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Vitamin D decreases lung disease flare-ups

Vitamin D supplements can reduce lung disease flare-ups by over 40 per cent in patients with a vitamin D deficiency, show a clinical trial by the Queen Mary University of London.
Flare-ups are when a COPD (chronic obstructive pulmonary disease) patient’s usual symptoms (coughing, excess mucus, shortness of breath, tightness in chest) get worse and stay worse, sometimes resulting in hospitalisation.

“Our research has shown how an inexpensive vitamin supplement can significantly reduce the risk of flare-ups for patients who are vitamin D deficient, which could have a major public health benefit,” said lead author Adrian Martineau, professor at the University. This is the first clinical trial to investigate the impact of vitamin D supplementation on severity and duration of COPD symptoms.

The trial included 240 patients with COPD in and around London. Half of the patients received vitamin D supplements and the other half received an equivalent placebo.
Patients with a vitamin D deficiency benefited dramatically from taking the supplements but the striking reduction in flare-ups was not seen among patients who had a higher vitamin D status at the start of the trial. However, researchers did find vitamin D supplementation modestly reduced the severity and duration of flare-up symptoms in all patients in the vitamin D group.

Drug to help reduce harmful side-effects of ‘binge drinking’

Scientists have recently developed a compound that can help reduce harmful side-effects of ‘binge drinking,’ which may also pave way to treat Alzheimer’s and other neurological diseases that can damage the brain.

The key to the breakthrough was a compound developed by Professor Mike Page and colleagues at the University of Huddersfield which has been named ethane-beta-sultam.

This is a taurine ‘pro-drug,’ an effective form of medication that easily enters the blood stream before it has been processed by the body into its active form.  It is difficult for drugs to get into the brain because of the ‘blood-brain barrier’, the natural defence mechanism that protects the brain, but which also presents a formidable obstacle to the medicinal treatment of neurological illness.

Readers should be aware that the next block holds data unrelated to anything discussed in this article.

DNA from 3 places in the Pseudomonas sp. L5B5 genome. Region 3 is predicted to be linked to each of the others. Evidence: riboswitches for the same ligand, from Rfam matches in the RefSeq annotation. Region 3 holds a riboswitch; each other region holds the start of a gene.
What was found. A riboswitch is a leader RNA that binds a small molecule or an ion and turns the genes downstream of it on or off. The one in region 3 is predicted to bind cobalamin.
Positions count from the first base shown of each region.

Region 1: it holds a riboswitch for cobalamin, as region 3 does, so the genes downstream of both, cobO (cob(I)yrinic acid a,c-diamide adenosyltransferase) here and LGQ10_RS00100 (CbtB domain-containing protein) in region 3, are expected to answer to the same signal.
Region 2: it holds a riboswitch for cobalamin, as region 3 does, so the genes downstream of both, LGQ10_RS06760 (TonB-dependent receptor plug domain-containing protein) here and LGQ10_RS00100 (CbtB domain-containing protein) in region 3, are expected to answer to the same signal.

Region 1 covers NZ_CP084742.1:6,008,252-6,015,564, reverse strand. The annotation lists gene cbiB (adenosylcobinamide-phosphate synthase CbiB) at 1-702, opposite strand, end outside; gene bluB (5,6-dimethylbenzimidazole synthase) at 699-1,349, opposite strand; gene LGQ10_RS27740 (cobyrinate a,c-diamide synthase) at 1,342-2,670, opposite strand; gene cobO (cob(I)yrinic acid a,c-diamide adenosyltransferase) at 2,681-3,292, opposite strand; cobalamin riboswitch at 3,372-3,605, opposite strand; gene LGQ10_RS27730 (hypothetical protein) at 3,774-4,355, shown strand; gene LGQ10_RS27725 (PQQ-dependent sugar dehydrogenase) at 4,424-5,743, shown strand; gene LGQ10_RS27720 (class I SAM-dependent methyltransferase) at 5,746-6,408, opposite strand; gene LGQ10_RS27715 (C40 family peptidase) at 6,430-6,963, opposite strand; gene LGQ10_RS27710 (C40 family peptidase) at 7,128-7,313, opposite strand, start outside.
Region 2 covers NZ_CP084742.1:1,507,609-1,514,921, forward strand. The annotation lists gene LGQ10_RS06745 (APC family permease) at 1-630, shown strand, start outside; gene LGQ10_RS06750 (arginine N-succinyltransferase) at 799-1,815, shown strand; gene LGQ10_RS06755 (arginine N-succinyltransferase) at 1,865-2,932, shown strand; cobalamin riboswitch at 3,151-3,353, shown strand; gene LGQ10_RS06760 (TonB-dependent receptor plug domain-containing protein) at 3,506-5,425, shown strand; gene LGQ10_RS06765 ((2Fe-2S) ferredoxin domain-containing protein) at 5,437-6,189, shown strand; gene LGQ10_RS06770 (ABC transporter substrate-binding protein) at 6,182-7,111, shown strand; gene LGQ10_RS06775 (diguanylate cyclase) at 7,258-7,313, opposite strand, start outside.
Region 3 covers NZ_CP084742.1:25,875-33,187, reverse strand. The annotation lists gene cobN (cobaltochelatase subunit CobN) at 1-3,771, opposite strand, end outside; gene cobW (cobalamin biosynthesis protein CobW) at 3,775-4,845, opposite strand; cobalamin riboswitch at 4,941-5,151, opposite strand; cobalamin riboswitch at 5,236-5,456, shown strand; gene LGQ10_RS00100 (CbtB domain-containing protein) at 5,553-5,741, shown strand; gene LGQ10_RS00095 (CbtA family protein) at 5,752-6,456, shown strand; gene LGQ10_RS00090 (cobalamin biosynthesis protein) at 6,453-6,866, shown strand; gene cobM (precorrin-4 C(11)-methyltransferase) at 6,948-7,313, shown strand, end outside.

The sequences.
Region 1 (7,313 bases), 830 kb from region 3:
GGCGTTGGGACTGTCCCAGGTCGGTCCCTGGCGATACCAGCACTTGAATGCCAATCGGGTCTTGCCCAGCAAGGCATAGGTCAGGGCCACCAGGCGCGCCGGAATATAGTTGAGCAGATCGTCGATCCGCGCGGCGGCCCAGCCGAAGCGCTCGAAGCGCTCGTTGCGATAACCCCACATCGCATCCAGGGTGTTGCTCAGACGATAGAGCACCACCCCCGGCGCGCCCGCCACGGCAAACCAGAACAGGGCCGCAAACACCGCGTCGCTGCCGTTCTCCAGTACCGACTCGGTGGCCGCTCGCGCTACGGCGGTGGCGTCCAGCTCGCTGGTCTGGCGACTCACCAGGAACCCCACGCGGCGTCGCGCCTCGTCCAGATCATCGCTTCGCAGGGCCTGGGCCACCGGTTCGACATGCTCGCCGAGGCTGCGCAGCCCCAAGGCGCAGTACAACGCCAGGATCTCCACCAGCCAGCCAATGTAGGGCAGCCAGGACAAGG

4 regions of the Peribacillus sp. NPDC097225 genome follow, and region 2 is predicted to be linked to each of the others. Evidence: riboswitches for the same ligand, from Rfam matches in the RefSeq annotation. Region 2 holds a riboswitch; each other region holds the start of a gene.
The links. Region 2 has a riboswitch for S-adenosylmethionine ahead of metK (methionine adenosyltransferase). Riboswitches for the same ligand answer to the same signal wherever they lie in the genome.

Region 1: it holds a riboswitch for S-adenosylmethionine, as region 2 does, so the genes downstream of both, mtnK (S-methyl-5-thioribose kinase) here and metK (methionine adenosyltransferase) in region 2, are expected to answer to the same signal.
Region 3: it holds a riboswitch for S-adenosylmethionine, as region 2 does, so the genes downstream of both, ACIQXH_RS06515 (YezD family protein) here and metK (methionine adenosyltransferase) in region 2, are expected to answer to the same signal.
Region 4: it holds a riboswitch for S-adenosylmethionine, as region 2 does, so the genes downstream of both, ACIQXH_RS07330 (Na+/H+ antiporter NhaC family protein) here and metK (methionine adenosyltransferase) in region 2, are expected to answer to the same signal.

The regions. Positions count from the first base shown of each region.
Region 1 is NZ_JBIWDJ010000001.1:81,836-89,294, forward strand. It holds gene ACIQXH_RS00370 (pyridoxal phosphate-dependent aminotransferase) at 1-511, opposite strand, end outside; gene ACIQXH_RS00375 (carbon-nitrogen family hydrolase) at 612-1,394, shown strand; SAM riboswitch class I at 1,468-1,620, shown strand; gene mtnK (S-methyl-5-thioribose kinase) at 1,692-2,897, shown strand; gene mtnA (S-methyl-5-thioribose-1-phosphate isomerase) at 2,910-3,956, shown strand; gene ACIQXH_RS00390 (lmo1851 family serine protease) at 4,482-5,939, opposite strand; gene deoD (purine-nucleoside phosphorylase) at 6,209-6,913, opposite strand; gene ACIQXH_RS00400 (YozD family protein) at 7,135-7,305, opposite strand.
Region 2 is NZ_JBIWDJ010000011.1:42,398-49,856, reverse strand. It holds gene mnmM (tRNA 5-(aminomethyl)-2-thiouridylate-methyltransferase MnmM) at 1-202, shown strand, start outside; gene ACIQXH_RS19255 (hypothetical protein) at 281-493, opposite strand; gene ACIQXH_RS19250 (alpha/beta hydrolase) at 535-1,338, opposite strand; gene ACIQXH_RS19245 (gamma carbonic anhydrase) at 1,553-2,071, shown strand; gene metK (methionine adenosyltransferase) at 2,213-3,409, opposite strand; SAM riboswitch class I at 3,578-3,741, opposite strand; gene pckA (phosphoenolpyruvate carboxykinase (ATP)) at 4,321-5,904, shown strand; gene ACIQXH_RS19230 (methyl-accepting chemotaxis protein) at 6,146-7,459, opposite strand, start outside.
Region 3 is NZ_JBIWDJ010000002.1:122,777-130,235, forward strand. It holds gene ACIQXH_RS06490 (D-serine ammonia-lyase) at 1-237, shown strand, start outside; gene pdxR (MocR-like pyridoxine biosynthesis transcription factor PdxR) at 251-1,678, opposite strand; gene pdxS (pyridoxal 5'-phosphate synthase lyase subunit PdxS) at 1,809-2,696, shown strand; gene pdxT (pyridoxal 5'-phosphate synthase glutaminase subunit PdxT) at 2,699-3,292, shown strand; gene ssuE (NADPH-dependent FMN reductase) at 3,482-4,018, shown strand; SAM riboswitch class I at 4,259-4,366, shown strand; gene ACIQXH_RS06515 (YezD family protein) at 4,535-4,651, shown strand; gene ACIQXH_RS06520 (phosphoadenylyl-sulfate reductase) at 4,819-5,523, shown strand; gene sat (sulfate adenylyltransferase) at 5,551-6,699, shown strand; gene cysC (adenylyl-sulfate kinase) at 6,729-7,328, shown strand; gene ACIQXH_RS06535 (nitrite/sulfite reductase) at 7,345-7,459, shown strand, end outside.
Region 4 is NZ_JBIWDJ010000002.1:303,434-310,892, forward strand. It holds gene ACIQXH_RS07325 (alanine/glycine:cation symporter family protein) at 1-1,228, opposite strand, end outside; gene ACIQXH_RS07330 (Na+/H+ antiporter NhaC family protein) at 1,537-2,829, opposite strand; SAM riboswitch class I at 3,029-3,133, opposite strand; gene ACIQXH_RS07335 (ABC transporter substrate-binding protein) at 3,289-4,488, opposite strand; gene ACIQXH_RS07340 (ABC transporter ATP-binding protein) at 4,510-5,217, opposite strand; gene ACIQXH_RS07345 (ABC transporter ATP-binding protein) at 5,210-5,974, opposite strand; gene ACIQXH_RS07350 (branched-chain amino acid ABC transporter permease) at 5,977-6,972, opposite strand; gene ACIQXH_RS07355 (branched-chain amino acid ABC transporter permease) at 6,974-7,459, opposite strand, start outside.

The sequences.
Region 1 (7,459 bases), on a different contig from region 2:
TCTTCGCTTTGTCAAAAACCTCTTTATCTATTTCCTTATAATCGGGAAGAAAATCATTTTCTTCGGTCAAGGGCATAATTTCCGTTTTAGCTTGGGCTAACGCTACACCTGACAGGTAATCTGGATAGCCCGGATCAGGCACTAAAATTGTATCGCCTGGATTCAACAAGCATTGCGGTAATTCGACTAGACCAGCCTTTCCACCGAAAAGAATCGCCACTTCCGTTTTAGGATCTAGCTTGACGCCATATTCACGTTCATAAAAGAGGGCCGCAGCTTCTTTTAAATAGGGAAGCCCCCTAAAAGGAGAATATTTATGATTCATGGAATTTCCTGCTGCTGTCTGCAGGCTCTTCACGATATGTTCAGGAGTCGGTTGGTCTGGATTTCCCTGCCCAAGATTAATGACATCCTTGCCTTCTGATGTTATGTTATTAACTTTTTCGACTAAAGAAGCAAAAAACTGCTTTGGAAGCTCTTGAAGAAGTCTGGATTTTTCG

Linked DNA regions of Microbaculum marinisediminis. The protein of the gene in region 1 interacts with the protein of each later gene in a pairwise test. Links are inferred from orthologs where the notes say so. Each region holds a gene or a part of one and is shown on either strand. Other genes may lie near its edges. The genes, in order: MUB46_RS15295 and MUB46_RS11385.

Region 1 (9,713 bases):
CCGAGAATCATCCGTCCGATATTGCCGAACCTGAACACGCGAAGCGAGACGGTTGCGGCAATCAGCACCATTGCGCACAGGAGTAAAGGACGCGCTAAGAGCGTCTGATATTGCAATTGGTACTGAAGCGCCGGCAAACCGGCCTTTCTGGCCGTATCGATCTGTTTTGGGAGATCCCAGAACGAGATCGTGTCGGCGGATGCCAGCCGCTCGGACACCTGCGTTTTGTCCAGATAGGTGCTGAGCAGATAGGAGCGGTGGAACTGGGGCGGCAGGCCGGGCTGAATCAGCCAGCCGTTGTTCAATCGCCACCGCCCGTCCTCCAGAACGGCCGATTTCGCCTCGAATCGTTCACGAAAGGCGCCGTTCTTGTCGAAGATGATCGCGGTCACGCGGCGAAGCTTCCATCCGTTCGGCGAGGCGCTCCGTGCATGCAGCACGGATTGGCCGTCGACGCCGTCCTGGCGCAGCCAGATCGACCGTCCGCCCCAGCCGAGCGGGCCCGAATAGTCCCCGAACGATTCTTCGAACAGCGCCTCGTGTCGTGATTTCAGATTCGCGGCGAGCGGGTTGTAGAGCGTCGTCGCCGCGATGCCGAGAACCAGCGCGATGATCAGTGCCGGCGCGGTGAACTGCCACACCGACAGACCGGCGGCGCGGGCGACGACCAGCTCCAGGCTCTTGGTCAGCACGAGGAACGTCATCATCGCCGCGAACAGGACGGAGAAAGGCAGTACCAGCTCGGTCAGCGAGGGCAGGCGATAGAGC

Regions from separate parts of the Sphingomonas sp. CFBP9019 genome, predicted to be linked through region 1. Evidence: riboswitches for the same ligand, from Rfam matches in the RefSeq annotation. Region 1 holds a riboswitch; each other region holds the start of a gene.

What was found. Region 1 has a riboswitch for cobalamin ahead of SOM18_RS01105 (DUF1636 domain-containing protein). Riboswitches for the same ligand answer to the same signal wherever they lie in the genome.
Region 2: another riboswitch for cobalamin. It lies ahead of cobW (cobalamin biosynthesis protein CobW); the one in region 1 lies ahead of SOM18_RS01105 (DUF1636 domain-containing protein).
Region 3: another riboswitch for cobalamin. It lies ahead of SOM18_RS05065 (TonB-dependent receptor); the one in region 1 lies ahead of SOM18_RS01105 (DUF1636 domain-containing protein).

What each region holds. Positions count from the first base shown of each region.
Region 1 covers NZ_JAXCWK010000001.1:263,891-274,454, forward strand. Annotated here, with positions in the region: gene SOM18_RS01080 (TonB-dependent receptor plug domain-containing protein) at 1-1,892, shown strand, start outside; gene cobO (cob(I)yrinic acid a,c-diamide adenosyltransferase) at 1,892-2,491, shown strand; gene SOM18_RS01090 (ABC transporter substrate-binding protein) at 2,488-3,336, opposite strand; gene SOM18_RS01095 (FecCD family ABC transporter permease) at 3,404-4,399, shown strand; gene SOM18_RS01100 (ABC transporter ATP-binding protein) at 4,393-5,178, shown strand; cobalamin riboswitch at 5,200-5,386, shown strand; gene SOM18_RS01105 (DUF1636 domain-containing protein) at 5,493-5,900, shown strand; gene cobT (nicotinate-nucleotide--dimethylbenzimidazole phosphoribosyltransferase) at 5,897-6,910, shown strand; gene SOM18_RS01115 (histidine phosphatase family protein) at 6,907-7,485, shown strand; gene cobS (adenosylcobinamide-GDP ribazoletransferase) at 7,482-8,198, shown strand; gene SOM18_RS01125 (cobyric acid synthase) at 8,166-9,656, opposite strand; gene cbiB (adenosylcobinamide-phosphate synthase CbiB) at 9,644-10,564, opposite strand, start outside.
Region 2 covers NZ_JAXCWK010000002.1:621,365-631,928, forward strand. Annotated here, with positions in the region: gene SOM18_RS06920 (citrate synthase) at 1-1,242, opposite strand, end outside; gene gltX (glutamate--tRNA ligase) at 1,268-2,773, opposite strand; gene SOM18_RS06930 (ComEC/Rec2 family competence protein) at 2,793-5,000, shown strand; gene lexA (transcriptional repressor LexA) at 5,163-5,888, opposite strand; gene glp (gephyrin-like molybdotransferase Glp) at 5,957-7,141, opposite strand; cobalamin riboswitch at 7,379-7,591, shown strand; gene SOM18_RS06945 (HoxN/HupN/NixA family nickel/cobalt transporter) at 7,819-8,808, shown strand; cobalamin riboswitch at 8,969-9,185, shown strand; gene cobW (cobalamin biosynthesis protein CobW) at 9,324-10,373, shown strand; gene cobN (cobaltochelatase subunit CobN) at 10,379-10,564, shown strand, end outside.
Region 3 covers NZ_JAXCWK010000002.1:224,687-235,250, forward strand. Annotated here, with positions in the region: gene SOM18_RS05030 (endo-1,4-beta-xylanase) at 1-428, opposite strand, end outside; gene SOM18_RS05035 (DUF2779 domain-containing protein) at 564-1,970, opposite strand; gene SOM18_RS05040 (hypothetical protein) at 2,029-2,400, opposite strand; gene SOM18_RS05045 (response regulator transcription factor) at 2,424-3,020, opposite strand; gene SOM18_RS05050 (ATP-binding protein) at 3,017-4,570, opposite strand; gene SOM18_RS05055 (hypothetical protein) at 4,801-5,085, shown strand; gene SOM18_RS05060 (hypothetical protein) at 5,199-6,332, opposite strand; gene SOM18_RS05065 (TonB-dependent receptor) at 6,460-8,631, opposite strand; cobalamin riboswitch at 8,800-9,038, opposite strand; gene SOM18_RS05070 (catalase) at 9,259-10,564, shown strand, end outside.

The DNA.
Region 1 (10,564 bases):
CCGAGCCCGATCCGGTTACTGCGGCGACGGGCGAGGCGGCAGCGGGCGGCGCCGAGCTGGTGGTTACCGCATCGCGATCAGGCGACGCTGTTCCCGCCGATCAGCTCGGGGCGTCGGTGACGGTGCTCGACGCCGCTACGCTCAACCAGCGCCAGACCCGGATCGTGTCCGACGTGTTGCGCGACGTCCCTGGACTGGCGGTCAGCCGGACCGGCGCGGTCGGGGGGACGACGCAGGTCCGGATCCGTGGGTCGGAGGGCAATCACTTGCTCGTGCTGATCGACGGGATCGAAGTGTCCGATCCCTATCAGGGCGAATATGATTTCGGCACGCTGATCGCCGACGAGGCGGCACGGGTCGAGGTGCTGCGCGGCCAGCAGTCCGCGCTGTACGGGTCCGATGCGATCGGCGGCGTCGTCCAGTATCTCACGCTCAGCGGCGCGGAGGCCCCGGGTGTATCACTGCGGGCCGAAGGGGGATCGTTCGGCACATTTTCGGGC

The brain scientists based at universities in Louvain in Belgium, Florence in Italy and Huddersfield and London in the UK, have discovered that when ethane-beta-sultam is administered to rats on a ‘binge drinking’ regime, it reduces the brain cell loss and inflammation that normally result from bouts of  heavy binge drinking, leading to symptoms such as decreased memory.  

These effects can cause long-term damage, particularly to teenagers, whose brains are still in the process of development. Many issues surround the prospect of a drug that masks the effects of binge drinking.

Page said that if people accept that alcohol abuse was going to continue, then it might be sensible for society to try and treat it in some way.

Chinese medicinal plant likely to treat obesity, diabetes

A component of a flowering plant used in traditional Chinese medicine thwarts the development of obesity, type 2 diabetes and hepatic steatosis, a new study has informed.

According to the study, a component found in the plant, Glycyrrhiza uralensis, may inhibit the development of metabolic disorders by stopping the activation of NLRP3, a protein involved in the disease process. The researchers identified isoliquiritigenin as having the ability to attenuate high-fat, diet-induced obesity, type 2 diabetes and hepatic steatosis in mice.

Kiyoshi Takatsu, a researcher at the Department of Immunobiology and Pharmacological Genetics in the University of Toyama, Japan, said that identification of small compounds that inhibit the NLRP3 inflammasome is required to design effective therapeutics and develop new herbal medication for those diseases.

Scientists stimulated mouse macrophages with different inflammasome activators in the presence of isoliquiritigenin, before activating NLRP3 inflammasome, which was examined by measuring IL-1beta production in the culture supernatants. For the study, three groups of mice were used. The first group of mice was fed a normal diet and the second group of mice was fed a high-fat diet. The third group of mice was fed a high-fat diet supplemented with 0.5 percent isoliquiritigenin.

High-fat diet feeding for 20 weeks induced obesity, type 2 diabetes and hepatic steatosis in mice, but supplementation of ILG markedly improved these disorders. Finally, supplementation of isoliquiritigenin inhibited high-fat diet-induced IL-1beta production in adipose tissue.

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